Unst is virtually where the British Isles end to the north, just a few tiny islands and an unmanned lighthouse are all that is beyond it. We were now higher in latitude than Helsinki!
That night we found a wild camp spot in the south of the island after finding the campsite full (we wanted to give our new battery a proper charge). I was exhausted by the day, we’d done so much waiting around, I crashed and had a nap.
Because of my early evening nap I had trouble sleeping, at two in the morning I gazed out of the window. It was the middle of the night yet I could see clearly, it wasn’t dark at all, this was the (almost) white nights I’ve been wanting to experience.
Up here the sun only sets for around five hours at midsummer, not long enough for darkness to fall, it’s quite magical.
We ended our first week camped next to a beach up in the north east of Unst. In the morning we had explored a few ancient sites in the south of the island including the picturesque ruins of a Norse farmstead right on Sandwick’s glorious beach and Muness Castle.
This small fortified castle belonged to a tyrant lord and is now quite ruined. A torch was available for visitors which allowed us to enter the dark castle and locate the stairs to the bright upper levels.
Over on the south west we visited a hoary old chapel ruin at Wick, the grassed over ruin and earthworks of Underhoull Broch and the foundations of a viking longhouse.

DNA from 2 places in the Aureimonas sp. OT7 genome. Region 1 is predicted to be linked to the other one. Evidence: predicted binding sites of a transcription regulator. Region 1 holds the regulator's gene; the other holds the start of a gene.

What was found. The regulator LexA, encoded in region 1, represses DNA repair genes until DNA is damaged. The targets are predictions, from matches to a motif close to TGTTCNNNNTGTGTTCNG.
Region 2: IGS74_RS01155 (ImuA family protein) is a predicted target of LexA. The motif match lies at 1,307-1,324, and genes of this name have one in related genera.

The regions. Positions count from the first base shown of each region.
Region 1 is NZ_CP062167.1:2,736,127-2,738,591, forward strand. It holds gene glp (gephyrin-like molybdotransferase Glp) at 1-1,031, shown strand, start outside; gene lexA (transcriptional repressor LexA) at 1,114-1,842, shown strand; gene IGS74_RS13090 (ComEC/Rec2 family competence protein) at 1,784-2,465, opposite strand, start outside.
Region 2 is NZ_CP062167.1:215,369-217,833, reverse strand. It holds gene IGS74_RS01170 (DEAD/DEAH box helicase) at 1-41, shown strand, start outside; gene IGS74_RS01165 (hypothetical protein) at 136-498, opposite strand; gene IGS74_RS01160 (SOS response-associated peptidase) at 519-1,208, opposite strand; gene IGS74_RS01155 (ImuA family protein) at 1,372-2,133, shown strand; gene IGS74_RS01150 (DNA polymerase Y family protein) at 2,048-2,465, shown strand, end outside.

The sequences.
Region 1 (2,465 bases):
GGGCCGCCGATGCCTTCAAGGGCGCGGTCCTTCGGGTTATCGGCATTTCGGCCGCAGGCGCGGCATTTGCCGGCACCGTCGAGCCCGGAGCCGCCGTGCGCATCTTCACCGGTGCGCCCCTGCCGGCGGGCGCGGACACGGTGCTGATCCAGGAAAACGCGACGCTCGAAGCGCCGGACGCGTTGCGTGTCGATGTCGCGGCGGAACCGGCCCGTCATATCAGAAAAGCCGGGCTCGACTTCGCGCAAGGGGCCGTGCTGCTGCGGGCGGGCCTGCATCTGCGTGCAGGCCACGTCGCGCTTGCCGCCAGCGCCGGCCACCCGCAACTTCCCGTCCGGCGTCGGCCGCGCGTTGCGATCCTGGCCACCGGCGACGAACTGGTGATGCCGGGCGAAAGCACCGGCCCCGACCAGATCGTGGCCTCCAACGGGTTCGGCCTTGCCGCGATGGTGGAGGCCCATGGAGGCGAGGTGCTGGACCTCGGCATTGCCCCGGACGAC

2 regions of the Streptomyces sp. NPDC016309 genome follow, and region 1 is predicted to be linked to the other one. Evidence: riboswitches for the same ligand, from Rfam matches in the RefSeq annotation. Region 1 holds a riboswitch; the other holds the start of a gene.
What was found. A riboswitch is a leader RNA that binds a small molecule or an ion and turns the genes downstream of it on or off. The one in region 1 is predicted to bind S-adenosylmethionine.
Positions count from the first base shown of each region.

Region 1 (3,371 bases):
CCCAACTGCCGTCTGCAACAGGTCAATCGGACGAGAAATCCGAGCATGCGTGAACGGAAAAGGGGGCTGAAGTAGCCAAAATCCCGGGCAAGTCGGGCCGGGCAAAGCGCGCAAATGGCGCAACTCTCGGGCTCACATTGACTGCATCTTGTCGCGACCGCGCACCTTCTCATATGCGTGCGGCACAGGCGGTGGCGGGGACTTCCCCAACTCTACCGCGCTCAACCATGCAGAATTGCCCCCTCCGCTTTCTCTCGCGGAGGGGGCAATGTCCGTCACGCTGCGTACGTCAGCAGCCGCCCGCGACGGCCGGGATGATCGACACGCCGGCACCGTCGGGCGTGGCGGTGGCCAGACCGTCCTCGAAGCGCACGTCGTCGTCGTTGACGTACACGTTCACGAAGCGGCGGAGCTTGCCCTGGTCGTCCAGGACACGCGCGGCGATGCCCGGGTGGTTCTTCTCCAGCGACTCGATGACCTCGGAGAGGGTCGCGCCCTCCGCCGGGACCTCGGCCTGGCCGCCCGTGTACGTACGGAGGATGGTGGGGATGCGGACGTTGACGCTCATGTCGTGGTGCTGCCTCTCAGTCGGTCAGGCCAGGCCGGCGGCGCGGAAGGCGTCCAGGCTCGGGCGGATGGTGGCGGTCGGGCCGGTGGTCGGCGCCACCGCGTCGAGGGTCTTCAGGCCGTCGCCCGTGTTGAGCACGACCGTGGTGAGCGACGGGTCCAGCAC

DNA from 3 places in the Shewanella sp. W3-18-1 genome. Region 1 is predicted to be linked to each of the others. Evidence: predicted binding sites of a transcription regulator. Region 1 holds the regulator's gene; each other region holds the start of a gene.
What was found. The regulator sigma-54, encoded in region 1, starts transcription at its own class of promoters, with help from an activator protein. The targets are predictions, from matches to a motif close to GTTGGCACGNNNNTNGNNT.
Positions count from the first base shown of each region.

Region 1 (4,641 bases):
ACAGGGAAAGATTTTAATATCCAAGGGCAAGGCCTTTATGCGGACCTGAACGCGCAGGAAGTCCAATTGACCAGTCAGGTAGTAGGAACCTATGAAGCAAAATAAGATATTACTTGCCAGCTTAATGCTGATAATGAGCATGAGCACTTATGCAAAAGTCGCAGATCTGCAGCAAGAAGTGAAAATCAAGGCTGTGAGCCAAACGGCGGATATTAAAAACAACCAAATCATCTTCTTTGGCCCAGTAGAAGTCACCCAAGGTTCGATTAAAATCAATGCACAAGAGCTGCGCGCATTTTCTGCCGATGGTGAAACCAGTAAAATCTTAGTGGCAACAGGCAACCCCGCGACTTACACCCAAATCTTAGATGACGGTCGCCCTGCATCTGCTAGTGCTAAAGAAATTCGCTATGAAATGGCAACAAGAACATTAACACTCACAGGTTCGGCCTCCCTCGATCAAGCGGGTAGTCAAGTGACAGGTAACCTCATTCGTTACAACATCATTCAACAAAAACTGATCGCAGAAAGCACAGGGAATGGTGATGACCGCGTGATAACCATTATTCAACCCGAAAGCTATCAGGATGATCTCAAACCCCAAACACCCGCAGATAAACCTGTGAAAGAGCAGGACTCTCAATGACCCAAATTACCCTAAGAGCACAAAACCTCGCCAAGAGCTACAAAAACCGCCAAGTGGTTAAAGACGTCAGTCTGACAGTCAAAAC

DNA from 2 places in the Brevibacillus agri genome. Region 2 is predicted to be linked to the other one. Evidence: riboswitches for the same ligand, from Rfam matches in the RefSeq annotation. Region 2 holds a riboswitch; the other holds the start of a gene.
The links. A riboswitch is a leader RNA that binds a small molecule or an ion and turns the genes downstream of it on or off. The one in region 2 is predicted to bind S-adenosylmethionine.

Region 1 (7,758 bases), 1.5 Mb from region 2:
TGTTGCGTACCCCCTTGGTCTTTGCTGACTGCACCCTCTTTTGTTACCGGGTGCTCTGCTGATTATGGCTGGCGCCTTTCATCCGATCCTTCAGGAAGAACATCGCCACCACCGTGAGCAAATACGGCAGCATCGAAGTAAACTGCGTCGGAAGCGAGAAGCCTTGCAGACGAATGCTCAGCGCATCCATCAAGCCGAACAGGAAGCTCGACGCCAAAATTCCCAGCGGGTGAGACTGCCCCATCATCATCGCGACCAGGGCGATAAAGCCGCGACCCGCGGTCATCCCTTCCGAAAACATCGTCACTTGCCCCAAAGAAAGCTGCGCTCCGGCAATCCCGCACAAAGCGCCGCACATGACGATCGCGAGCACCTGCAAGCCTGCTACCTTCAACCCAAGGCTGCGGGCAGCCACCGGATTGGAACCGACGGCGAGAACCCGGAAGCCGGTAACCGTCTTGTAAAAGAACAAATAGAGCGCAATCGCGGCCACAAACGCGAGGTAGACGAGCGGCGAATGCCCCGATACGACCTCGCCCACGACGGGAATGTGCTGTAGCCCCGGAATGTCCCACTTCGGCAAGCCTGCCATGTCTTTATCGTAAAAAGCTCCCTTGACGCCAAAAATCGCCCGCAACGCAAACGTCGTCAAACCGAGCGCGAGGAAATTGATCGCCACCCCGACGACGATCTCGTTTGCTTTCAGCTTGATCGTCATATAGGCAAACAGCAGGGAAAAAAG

And so, the world’s third largest Bonxie colony. A fine afternoon had us checking out Hermaness. This northern peninsula is a national nature reserve and its western cliffs are a seabird metropolis, nesting on the vertiginous rock faces are thousands of gannets, auks and gulls.
It is a sight worth experiencing, even if it does mean you must run a Bonxie gauntlet to the cliffs!
I jest, in fact these Bonxies are so used to people trekking along the boardwalk across the peninsula, and their moorland nest sites, that they aren’t bothered at all. It was a nervous me that walked across for the first time, they were so docile compared to the ones on St Ninian’s Isle that they have cured my fear of them!
I think I’ve filled a blog post with enough for now. I will share more of Hermaness next week, as well as where we end up for midsummer’s day. After all, that’s why I’m here: to experience the longest day in the most northern part of the UK!
Have a great week!